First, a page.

The eight finalists will present their designs to the esteemed jury on 24 September at the UK's architectural and design show, 100% Design London. There's also a chance for the public to get involved in the competition by voting for their favorite design concept on the Design Lab page. The winner of the public vote will be presented with the "People's Choice Award" as other prizes are awarded.
Of course, this is not about technology which is available now, it's about what might be possible and what could be useful. Although some of the gadgetry on offer in the final eight may very well work now using existing technology, others will have to wait until innovations come along to make the impossible possible. So, what do the students of today see being the must-have kit of tomorrow?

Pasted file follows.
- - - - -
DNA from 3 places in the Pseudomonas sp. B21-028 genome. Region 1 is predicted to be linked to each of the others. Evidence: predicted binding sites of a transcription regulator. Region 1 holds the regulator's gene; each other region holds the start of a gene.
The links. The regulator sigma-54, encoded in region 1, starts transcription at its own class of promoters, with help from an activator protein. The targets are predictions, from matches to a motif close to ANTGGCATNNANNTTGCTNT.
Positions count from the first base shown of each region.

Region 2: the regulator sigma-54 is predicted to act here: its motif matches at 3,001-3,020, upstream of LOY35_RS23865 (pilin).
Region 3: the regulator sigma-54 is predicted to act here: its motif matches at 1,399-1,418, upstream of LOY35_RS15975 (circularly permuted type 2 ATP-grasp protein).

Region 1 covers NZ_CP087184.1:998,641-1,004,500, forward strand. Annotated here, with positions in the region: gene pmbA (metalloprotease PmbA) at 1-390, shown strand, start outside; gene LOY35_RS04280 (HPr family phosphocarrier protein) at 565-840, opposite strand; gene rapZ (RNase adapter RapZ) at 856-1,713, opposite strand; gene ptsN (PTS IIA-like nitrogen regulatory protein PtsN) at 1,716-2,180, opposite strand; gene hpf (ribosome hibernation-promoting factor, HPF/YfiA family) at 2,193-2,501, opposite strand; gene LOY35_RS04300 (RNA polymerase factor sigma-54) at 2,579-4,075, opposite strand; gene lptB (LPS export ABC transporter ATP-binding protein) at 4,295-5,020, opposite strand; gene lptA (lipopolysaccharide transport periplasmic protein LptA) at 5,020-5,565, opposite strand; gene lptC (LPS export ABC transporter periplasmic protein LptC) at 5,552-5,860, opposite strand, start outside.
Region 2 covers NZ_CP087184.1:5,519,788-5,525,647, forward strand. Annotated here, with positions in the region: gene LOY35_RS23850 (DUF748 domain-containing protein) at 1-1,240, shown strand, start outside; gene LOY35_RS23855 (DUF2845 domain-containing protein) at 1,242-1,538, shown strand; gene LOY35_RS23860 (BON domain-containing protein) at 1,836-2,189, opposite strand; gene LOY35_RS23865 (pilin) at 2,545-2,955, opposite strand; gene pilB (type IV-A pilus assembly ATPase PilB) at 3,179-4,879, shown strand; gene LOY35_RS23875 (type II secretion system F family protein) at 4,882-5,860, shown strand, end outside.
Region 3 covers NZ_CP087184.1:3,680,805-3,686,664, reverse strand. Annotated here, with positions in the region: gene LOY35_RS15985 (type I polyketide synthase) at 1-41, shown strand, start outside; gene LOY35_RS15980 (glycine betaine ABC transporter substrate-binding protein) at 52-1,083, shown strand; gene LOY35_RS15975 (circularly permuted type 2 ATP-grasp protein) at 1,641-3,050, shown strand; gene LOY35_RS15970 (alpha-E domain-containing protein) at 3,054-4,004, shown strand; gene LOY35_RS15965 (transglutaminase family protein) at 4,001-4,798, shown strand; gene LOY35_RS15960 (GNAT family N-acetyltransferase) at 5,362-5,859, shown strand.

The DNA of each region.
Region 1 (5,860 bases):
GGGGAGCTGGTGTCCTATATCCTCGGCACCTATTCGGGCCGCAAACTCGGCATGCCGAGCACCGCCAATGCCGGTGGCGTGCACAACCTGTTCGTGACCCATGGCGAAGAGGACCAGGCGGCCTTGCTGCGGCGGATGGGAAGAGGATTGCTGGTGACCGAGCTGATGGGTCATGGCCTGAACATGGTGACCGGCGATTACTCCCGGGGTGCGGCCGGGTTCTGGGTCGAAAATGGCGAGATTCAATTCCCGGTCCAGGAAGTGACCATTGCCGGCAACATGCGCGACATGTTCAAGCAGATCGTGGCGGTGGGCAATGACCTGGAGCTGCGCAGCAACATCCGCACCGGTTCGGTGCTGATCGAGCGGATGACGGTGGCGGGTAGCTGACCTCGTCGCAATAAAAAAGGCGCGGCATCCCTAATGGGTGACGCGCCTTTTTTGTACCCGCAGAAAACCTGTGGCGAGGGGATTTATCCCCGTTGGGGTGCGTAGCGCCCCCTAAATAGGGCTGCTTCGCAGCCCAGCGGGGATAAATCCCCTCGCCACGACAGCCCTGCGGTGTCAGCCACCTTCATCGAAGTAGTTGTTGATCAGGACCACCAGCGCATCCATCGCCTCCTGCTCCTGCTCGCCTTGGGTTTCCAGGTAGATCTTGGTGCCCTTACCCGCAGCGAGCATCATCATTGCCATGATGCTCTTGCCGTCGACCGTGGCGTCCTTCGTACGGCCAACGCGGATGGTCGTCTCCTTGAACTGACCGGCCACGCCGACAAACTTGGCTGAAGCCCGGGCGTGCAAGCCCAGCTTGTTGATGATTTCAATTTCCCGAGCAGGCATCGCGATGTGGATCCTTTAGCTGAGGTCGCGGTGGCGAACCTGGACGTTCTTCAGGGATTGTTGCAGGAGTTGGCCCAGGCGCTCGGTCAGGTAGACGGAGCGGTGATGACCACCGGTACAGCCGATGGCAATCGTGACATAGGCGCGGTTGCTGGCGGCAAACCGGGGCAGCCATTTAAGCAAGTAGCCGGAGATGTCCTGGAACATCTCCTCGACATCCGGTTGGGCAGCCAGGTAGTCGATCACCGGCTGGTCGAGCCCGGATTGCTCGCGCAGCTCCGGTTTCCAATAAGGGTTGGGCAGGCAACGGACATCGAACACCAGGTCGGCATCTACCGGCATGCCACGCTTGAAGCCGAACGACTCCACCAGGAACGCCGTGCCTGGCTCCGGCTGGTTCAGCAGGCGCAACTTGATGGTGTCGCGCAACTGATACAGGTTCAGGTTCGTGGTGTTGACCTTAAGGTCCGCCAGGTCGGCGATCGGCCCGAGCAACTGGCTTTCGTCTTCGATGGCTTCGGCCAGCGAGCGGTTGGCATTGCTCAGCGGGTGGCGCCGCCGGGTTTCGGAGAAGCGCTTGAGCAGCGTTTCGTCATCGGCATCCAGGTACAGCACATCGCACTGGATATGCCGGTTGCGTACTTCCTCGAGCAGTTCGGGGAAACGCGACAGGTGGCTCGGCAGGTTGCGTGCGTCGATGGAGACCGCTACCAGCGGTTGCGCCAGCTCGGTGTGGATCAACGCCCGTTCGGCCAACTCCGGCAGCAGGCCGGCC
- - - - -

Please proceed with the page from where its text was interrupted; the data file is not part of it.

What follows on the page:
Le Petit Prince
Martin Miklica of the Brno University of Technology in the Czech Republic has set his sights on Mars with his Le Petit Prince concept. This autonomous, self-contained robotic device will carry plant-life as its payload. It'll seek out areas for optimum growth (a good spot for warmth or light or liquid perhaps) using on-board sensors and wirelessly communicate its position and progress with other bots so that they can learn from each other. Miklica sees the robot being made from synthetic plastics that might incorporate some form of nanotechnology to provide greater strength and resilience while being powered by the sun.